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Beauty and the feast: Examining the effect of beauty on earnings using restaurant tipping data

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  • Parrett, Matt

Abstract

This paper looks at the effect of beauty on earnings using restaurant tipping data. Customers were surveyed as they left a set of five Virginia restaurants about the dining experience, their server, and themselves, including about their tip and their server’s beauty and productivity. I find that attractive servers earn approximately $1261 more per year in tips than unattractive servers, the primary driver of which is female customers tipping attractive females more than unattractive females. Potential explanations of this earnings gap are drawn from both the labor and experimental economics literatures, the most compelling of which is customer taste-based discrimination.

Suggested Citation

  • Parrett, Matt, 2015. "Beauty and the feast: Examining the effect of beauty on earnings using restaurant tipping data," Journal of Economic Psychology, Elsevier, vol. 49(C), pages 34-46.
  • Handle: RePEc:eee:joepsy:v:49:y:2015:i:c:p:34-46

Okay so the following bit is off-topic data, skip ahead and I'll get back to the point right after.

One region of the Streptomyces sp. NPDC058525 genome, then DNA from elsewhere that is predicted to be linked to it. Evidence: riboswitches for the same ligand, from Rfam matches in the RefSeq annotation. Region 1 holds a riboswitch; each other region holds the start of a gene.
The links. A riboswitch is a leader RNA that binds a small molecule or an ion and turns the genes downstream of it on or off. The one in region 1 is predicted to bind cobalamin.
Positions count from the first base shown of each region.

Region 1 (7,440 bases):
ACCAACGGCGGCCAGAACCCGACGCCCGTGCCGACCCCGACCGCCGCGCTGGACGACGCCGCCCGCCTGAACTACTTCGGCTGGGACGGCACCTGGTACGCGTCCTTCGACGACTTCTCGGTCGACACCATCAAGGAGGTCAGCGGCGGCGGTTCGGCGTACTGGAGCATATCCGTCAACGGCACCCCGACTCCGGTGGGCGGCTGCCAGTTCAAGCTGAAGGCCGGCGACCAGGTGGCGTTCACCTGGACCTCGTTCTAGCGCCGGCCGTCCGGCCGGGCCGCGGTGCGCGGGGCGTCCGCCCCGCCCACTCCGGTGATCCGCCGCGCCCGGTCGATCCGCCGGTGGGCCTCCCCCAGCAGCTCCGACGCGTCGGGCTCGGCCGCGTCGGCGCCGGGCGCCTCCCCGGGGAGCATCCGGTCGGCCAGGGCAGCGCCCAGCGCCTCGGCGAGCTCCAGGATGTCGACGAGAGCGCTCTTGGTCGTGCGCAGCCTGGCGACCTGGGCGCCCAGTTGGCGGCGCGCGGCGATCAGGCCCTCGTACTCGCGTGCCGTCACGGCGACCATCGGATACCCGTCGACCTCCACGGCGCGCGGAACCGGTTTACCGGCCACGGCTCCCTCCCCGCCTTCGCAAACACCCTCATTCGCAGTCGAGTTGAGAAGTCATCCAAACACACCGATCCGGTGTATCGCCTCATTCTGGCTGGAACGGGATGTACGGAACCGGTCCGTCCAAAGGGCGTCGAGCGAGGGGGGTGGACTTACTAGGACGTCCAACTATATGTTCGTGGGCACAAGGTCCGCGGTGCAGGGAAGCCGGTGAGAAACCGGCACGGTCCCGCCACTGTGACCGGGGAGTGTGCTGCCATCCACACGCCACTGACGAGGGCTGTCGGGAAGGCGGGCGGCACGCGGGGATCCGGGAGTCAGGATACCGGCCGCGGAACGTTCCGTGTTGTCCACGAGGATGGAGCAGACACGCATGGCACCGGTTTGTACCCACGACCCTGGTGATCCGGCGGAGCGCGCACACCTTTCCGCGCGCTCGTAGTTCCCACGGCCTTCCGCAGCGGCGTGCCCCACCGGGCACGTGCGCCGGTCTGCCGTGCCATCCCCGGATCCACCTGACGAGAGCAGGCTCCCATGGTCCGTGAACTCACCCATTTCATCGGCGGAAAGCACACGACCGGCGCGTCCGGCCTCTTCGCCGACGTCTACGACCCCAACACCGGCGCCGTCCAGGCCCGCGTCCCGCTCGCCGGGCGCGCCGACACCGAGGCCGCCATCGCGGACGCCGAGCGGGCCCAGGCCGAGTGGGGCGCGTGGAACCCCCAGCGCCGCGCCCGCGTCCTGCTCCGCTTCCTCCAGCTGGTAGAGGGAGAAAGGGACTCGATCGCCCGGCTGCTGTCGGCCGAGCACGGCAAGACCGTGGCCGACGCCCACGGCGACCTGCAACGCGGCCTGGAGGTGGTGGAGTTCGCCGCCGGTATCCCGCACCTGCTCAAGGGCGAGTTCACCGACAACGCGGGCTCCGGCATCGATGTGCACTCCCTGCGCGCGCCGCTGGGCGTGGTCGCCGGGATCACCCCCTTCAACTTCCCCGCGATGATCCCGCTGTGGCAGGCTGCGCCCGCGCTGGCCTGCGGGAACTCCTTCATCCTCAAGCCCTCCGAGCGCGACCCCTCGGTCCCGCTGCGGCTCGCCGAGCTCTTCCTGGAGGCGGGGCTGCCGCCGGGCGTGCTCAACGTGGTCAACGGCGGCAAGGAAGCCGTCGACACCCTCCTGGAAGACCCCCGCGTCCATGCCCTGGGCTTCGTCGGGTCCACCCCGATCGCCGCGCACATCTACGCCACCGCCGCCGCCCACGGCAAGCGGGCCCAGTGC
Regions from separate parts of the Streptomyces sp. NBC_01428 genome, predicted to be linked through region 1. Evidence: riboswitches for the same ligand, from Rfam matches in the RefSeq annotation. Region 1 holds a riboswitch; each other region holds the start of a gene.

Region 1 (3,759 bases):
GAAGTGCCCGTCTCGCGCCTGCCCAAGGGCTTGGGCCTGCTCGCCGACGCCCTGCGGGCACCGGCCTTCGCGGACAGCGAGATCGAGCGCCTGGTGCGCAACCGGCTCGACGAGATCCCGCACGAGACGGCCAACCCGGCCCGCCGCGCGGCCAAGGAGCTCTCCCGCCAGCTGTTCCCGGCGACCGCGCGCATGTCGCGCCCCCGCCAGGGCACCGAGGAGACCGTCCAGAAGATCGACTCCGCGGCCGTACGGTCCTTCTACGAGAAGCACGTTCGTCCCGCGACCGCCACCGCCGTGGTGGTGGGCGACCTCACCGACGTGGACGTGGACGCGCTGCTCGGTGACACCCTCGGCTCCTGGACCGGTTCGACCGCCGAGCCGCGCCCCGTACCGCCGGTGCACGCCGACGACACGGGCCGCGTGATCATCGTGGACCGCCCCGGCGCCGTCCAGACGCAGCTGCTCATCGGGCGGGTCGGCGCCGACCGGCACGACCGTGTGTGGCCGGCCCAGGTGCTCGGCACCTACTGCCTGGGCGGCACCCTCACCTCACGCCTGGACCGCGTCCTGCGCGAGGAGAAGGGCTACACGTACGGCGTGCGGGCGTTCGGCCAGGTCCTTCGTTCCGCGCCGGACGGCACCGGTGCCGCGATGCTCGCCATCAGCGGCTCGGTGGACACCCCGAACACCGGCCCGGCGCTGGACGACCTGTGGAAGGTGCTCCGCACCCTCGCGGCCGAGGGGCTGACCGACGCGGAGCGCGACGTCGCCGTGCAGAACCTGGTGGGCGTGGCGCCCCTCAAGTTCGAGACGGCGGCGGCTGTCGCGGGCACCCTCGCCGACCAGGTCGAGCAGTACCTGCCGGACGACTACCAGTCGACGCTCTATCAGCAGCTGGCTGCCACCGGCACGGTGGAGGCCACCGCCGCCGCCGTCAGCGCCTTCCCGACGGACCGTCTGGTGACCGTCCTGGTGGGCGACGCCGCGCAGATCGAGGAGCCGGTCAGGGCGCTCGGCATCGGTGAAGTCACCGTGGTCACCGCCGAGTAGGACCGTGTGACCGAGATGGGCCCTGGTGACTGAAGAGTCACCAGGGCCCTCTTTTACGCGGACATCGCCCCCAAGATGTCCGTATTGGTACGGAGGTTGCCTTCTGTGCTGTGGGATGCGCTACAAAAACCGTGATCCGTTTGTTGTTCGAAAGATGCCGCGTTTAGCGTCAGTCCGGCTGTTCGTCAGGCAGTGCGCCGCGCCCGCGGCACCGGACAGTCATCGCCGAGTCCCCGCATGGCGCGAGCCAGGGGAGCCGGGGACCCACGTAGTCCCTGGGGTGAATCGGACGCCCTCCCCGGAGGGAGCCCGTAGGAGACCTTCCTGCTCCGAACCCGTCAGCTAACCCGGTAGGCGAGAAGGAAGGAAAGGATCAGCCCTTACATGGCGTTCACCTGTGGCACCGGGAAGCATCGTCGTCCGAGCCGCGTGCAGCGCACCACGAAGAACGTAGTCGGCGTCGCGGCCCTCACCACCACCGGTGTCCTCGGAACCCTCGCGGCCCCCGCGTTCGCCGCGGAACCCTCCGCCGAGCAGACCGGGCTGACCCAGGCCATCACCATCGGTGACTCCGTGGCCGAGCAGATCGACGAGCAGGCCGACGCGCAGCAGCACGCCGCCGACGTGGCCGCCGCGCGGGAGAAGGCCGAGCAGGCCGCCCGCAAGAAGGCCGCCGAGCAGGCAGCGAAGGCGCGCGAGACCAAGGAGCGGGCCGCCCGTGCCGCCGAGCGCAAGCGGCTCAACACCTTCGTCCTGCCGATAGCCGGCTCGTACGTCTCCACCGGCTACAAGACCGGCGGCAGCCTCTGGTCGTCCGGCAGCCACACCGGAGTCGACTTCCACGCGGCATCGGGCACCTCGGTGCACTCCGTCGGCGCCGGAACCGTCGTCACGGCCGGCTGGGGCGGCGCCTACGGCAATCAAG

DOI: 10.1016/j.joep.2015.04.002
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    References listed on IDEAS

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    1. Lynn, Michael & Grassman, Andrea, 1990. "Restaurant tipping: an examination of three 'rational' explanations," Journal of Economic Psychology, Elsevier, vol. 11(2), pages 169-181, June.
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    8. Markus M. Mobius & Tanya S. Rosenblat, 2006. "Why Beauty Matters," American Economic Review, American Economic Association, vol. 96(1), pages 222-235, March.
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    11. Conlin, Michael & Lynn, Michael & O'Donoghue, Ted, 2003. "The norm of restaurant tipping," Journal of Economic Behavior & Organization, Elsevier, vol. 52(3), pages 297-321, November.
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    Cited by:

    1. Philip J. Grossman & Catherine Eckel & Mana Komai & Wei Zhan, 2016. "It Pays to Be a Man: Rewards for Leaders in a Coordination Game," Monash Economics Working Papers 38-16, Monash University, Department of Economics.

    More about this item

    Keywords

    Wage gap; Beauty; Restaurant tipping; Discrimination;

    JEL classification:

    • J31 - Labor and Demographic Economics - - Wages, Compensation, and Labor Costs - - - Wage Level and Structure; Wage Differentials
    • J71 - Labor and Demographic Economics - - Labor Discrimination - - - Hiring and Firing
    • C90 - Mathematical and Quantitative Methods - - Design of Experiments - - - General

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